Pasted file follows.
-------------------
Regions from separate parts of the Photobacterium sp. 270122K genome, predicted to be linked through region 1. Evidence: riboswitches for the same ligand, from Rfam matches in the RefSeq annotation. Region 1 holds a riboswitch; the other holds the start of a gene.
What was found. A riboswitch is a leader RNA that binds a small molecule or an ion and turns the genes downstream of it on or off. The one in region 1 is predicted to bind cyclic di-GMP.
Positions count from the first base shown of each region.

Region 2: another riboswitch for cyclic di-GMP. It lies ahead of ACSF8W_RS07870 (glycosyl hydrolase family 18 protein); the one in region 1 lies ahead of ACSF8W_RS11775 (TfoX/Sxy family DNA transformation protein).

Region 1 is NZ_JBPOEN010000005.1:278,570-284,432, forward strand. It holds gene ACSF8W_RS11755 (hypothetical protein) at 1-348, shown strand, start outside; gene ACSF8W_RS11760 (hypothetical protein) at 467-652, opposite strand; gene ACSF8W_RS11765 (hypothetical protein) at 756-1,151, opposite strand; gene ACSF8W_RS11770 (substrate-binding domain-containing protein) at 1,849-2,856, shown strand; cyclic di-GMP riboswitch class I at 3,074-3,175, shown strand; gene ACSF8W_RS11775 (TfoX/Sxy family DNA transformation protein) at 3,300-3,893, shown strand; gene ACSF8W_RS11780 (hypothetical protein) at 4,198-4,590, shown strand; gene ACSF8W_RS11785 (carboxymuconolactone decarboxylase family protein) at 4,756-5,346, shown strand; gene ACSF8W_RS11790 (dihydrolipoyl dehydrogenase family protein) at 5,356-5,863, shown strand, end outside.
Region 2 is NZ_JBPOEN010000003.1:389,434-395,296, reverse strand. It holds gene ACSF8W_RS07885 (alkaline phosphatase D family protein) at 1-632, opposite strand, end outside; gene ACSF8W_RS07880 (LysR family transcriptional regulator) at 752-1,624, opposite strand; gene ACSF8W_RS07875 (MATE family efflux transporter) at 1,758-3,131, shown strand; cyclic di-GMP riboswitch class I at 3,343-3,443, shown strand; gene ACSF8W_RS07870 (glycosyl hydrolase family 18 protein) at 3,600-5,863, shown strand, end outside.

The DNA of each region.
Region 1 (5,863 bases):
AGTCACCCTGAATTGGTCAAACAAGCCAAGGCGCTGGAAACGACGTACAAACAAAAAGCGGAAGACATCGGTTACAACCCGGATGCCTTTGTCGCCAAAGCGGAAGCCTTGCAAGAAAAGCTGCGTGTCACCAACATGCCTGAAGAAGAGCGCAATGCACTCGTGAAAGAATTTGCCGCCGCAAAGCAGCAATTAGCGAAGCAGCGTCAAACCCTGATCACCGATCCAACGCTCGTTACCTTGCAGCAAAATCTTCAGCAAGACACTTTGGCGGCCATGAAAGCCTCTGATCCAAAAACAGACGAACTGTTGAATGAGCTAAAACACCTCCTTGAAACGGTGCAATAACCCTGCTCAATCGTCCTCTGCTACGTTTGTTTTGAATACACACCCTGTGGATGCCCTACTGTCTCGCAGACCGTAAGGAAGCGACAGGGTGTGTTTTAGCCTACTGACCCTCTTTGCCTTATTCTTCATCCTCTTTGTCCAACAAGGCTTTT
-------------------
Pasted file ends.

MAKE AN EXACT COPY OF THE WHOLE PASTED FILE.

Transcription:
Regions from separate parts of the Photobacterium sp. 270122K genome, predicted to be linked through region 1. Evidence: riboswitches for the same ligand, from Rfam matches in the RefSeq annotation. Region 1 holds a riboswitch; the other holds the start of a gene.
What was found. A riboswitch is a leader RNA that binds a small molecule or an ion and turns the genes downstream of it on or off. The one in region 1 is predicted to bind cyclic di-GMP.
Positions count from the first base shown of each region.

Region 2: another riboswitch for cyclic di-GMP. It lies ahead of ACSF8W_RS07870 (glycosyl hydrolase family 18 protein); the one in region 1 lies ahead of ACSF8W_RS11775 (TfoX/Sxy family DNA transformation protein).

Region 1 is NZ_JBPOEN010000005.1:278,570-284,432, forward strand. It holds gene ACSF8W_RS11755 (hypothetical protein) at 1-348, shown strand, start outside; gene ACSF8W_RS11760 (hypothetical protein) at 467-652, opposite strand; gene ACSF8W_RS11765 (hypothetical protein) at 756-1,151, opposite strand; gene ACSF8W_RS11770 (substrate-binding domain-containing protein) at 1,849-2,856, shown strand; cyclic di-GMP riboswitch class I at 3,074-3,175, shown strand; gene ACSF8W_RS11775 (TfoX/Sxy family DNA transformation protein) at 3,300-3,893, shown strand; gene ACSF8W_RS11780 (hypothetical protein) at 4,198-4,590, shown strand; gene ACSF8W_RS11785 (carboxymuconolactone decarboxylase family protein) at 4,756-5,346, shown strand; gene ACSF8W_RS11790 (dihydrolipoyl dehydrogenase family protein) at 5,356-5,863, shown strand, end outside.
Region 2 is NZ_JBPOEN010000003.1:389,434-395,296, reverse strand. It holds gene ACSF8W_RS07885 (alkaline phosphatase D family protein) at 1-632, opposite strand, end outside; gene ACSF8W_RS07880 (LysR family transcriptional regulator) at 752-1,624, opposite strand; gene ACSF8W_RS07875 (MATE family efflux transporter) at 1,758-3,131, shown strand; cyclic di-GMP riboswitch class I at 3,343-3,443, shown strand; gene ACSF8W_RS07870 (glycosyl hydrolase family 18 protein) at 3,600-5,863, shown strand, end outside.

The DNA of each region.
Region 1 (5,863 bases):
AGTCACCCTGAATTGGTCAAACAAGCCAAGGCGCTGGAAACGACGTACAAACAAAAAGCGGAAGACATCGGTTACAACCCGGATGCCTTTGTCGCCAAAGCGGAAGCCTTGCAAGAAAAGCTGCGTGTCACCAACATGCCTGAAGAAGAGCGCAATGCACTCGTGAAAGAATTTGCCGCCGCAAAGCAGCAATTAGCGAAGCAGCGTCAAACCCTGATCACCGATCCAACGCTCGTTACCTTGCAGCAAAATCTTCAGCAAGACACTTTGGCGGCCATGAAAGCCTCTGATCCAAAAACAGACGAACTGTTGAATGAGCTAAAACACCTCCTTGAAACGGTGCAATAACCCTGCTCAATCGTCCTCTGCTACGTTTGTTTTGAATACACACCCTGTGGATGCCCTACTGTCTCGCAGACCGTAAGGAAGCGACAGGGTGTGTTTTAGCCTACTGACCCTCTTTGCCTTATTCTTCATCCTCTTTGTCCAACAAGGCTTTT